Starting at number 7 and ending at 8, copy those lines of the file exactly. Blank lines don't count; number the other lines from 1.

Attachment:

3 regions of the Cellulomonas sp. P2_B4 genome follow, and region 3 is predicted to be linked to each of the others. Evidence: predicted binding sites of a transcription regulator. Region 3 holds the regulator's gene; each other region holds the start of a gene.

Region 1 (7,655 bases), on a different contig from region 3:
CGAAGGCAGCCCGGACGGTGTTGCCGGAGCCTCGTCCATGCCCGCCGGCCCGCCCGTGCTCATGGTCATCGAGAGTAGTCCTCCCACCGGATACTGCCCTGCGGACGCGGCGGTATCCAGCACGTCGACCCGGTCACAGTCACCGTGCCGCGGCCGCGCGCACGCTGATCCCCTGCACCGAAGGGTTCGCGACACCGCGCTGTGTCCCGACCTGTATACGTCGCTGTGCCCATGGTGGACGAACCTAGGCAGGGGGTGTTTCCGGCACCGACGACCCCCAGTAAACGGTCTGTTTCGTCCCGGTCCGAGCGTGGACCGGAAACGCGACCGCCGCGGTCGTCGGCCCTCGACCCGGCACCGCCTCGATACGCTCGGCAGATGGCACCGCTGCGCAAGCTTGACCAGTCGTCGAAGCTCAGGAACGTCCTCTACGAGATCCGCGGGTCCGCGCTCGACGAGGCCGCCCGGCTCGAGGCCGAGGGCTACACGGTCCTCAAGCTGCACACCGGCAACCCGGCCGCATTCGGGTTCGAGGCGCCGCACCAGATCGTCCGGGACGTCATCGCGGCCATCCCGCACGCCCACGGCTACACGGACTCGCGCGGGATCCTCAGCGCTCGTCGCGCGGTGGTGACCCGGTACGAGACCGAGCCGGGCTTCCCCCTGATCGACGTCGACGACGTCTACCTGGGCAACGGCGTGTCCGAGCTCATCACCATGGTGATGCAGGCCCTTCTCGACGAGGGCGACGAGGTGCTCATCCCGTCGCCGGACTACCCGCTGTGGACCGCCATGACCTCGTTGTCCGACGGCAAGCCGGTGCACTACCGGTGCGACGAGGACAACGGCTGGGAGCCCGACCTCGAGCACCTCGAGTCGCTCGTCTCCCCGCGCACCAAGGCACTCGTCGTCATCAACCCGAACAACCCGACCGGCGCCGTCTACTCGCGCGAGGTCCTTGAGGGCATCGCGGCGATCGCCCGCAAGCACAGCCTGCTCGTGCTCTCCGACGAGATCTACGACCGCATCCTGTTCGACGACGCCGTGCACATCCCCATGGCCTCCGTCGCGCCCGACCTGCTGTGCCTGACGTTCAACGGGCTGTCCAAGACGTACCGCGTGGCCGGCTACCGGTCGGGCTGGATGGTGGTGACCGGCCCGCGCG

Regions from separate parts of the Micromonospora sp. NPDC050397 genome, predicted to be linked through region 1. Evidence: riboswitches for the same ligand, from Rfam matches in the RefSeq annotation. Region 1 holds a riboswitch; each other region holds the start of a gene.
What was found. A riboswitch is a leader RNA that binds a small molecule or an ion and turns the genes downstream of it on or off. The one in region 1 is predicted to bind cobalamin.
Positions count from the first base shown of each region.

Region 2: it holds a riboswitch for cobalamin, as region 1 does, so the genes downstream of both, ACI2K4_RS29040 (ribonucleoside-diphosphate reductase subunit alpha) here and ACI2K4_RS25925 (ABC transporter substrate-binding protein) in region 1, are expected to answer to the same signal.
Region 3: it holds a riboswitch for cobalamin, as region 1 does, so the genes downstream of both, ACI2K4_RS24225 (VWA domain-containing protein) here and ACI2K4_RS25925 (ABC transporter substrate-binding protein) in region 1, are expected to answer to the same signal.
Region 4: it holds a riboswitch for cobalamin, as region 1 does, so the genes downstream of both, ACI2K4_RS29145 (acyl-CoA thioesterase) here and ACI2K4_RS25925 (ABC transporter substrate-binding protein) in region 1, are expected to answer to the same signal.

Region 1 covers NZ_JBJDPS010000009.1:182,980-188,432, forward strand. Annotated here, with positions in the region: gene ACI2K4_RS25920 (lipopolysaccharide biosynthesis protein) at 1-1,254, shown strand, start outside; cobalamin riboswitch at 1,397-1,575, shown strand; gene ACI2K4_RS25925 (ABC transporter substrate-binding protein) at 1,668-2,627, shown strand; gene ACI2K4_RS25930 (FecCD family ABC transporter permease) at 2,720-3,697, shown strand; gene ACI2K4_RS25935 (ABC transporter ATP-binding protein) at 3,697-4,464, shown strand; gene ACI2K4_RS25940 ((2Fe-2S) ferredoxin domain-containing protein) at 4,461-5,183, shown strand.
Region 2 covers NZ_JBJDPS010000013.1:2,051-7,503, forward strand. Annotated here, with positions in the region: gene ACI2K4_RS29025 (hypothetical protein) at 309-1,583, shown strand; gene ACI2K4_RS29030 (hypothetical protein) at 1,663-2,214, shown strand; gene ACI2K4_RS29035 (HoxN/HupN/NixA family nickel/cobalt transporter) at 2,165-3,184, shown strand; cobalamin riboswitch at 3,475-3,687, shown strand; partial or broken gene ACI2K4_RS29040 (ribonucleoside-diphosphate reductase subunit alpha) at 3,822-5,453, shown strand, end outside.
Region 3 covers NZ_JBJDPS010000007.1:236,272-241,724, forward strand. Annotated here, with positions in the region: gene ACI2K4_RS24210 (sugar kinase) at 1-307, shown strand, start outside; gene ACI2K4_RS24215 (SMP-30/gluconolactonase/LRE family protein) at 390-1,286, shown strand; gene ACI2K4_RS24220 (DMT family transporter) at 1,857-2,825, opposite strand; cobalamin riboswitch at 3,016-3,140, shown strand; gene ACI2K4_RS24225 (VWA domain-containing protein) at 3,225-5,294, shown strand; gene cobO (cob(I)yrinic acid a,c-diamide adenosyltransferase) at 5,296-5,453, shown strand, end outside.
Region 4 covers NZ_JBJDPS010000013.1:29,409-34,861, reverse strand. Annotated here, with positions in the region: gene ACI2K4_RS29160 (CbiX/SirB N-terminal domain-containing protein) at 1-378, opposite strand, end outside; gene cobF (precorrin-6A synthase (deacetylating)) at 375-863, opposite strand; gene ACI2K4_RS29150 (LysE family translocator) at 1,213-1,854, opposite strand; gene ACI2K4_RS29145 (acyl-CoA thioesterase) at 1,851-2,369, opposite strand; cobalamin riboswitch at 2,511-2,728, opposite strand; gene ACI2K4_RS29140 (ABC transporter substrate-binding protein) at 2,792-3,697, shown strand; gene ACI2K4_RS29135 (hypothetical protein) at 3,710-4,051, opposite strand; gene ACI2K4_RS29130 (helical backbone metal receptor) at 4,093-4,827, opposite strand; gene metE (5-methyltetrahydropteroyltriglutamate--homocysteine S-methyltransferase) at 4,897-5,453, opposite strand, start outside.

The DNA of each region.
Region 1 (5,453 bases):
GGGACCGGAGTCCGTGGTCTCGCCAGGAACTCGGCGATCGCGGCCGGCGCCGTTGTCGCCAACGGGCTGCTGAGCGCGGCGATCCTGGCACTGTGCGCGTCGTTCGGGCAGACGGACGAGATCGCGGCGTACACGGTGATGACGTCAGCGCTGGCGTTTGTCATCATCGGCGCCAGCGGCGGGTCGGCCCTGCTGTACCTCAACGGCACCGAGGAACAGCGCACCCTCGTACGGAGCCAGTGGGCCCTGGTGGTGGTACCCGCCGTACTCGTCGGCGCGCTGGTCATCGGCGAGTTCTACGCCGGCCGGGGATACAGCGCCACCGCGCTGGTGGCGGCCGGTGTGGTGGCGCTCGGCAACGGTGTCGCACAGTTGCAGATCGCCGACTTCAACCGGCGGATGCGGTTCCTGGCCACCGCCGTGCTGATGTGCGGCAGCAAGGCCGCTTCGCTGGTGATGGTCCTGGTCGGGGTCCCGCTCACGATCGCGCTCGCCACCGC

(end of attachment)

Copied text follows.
Region 2: it holds a riboswitch for cobalamin, as region 1 does, so the genes downstream of both, ACI2K4_RS29040 (ribonucleoside-diphosphate reductase subunit alpha) here and ACI2K4_RS25925 (ABC transporter substrate-binding protein) in region 1, are expected to answer to the same signal.
Region 3: it holds a riboswitch for cobalamin, as region 1 does, so the genes downstream of both, ACI2K4_RS24225 (VWA domain-containing protein) here and ACI2K4_RS25925 (ABC transporter substrate-binding protein) in region 1, are expected to answer to the same signal.